- The Washington Times - Thursday, June 26, 2003

During the 20th century, the conservation movement in America focused primarily on keeping nature and people separate. And with considerable success: The nation’s parks and wilderness areas, all protected by stringent restrictions on human use, reflect this prevailing view of how humans should interact with nature.

But in the 21st century, the challenge facing environmentalists is precisely the opposite. Instead of figuring out how to keep people and nature apart, the question of the hour is how best to bring them together — in short, how to integrate human needs with the needs of the environment in a way that benefits both.

The leading exponent of this new approach to conservation is the Nature Conservancy. Over its history, the Conservancy has prided itself on developing conservation strategies that benefit human communities and ecosystems. With a healthy willingness to take risks in pursuit of real results, the Conservancy has reached out to many of the traditional foes of environmentalists — ranchers, farmers, corporations and rural communities, for example. As a result, the organization finds itself firmly planted in the “messy middle,” — an unenviable spot on the conservation spectrum located between fervent environmental hardliners on the left and the extreme private property rights crowd on the right. Meanwhile, with criticism and conspiracies theories being lobbed like grenades around it, the Conservancy quietly continues going about its conservation work.

Tellingly, the only people who benefit from attacking organizations operating from the middle, such as the Conservancy, are the obstructionists on both sides of the environmental debate, who seem to prefer inaction to action based on compromise.

For years, groups on the environmental left have employed confrontational, all-or-nothing litigatory tactics to block economic development projects and obfuscate decisions over resource use. This approach, which descends directly from old attitudes about separating people and nature, has had some success, but while battles are being won, the war over the future of our natural heritage is being lost.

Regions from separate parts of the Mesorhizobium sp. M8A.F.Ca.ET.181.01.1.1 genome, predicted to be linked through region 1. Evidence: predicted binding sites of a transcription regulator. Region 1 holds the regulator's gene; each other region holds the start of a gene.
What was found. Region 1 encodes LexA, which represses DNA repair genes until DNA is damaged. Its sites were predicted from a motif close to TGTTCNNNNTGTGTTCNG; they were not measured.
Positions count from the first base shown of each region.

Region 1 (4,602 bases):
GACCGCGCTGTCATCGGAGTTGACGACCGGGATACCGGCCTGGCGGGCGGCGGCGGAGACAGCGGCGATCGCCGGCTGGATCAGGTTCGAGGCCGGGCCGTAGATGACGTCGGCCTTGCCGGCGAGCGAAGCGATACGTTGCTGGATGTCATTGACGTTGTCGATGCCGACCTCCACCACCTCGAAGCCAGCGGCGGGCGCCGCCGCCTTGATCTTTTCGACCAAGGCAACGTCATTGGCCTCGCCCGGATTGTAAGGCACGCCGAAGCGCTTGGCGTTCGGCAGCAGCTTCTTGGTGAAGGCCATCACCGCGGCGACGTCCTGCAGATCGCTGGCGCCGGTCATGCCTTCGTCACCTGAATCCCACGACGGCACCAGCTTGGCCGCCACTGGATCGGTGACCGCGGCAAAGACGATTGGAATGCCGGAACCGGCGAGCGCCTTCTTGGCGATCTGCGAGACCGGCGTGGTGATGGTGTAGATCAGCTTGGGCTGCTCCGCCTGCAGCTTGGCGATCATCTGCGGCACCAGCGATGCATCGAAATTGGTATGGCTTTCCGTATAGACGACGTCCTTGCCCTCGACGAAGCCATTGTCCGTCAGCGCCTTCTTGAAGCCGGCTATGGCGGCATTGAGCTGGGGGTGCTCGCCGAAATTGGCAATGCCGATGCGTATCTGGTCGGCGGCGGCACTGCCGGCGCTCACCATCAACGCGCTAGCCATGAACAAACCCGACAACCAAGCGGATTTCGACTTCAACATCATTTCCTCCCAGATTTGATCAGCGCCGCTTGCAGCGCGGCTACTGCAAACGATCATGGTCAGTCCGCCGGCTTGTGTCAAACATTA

The problem is that these groups are fighting the wrong battles. The conservation wars of the next century are going to focus not on pristine natural areas but instead in the arena of what some have called “working landscapes.” These are the places — all over the country and the world — where such human uses of the land as agriculture, livestock grazing, logging and mining currently coexist, however uneasily, with biologically important natural areas.

Wishing for these economic activities to simply go away is not an option. Nor is it an option to regulate them out of existence.

On the other side of the political continuum, the fringe right also needs to take a less doctrinaire approach to environmental issues. A clean, healthy environment serves everyone’s interest. Rather than automatically opposing any and all conservation measures, they should be looking for models that harness free-market principles to deliver positive results for conservation while enabling economic growth. Until this side of the spectrum can articulate its own coherent commitment to conservation, it will always be playing catch-up to the skilled activists on the other side.

Many elements of the corporate world are well ahead of the political community in grasping the importance of having a forward-oriented environmental policy. More and more companies are taking preemptive measures to address their potential environmental liabilities. Quite simply, it pays for business to get out ahead of environmental regulations and issues. This trend plays itself out in terms of changes in production practices, overcompliance with regulations and the creation of partnerships with environmental organizations.

Despite these signals of progress, a considerable gulf still separates the two sides, fueled by long-held suspicions and distrust. That’s where the Nature Conservancy and its moderate allies can make a tremendous difference. Time and again, the Conservancy’s non-confrontational, pragmatic approach has been able to bridge the gap between the extremes and arrive at workable compromises.

The Conservancy’s bridge-building skills will be needed more than ever in the future. If the old strategy of trying to keep people out of the woods isn’t working, how do we shift the terms of the debate to focus on the best ways of letting people in? And if not the Nature Conservancy, who else can lead this conversation?

The corporate sector absolutely must be part of that discussion, along with private landowners and other resource users. Government officials and environmentalists must be at the table, as well. And all sides must be willing to make concessions.

But it’s no longer a matter of choice. The struggle for our natural heritage will not be won on the extremes, but in the center. Wishing that things were otherwise is more than a little naive — and more than a little dangerous.

John C. Whitehead is a director of the Nature Conservancy.

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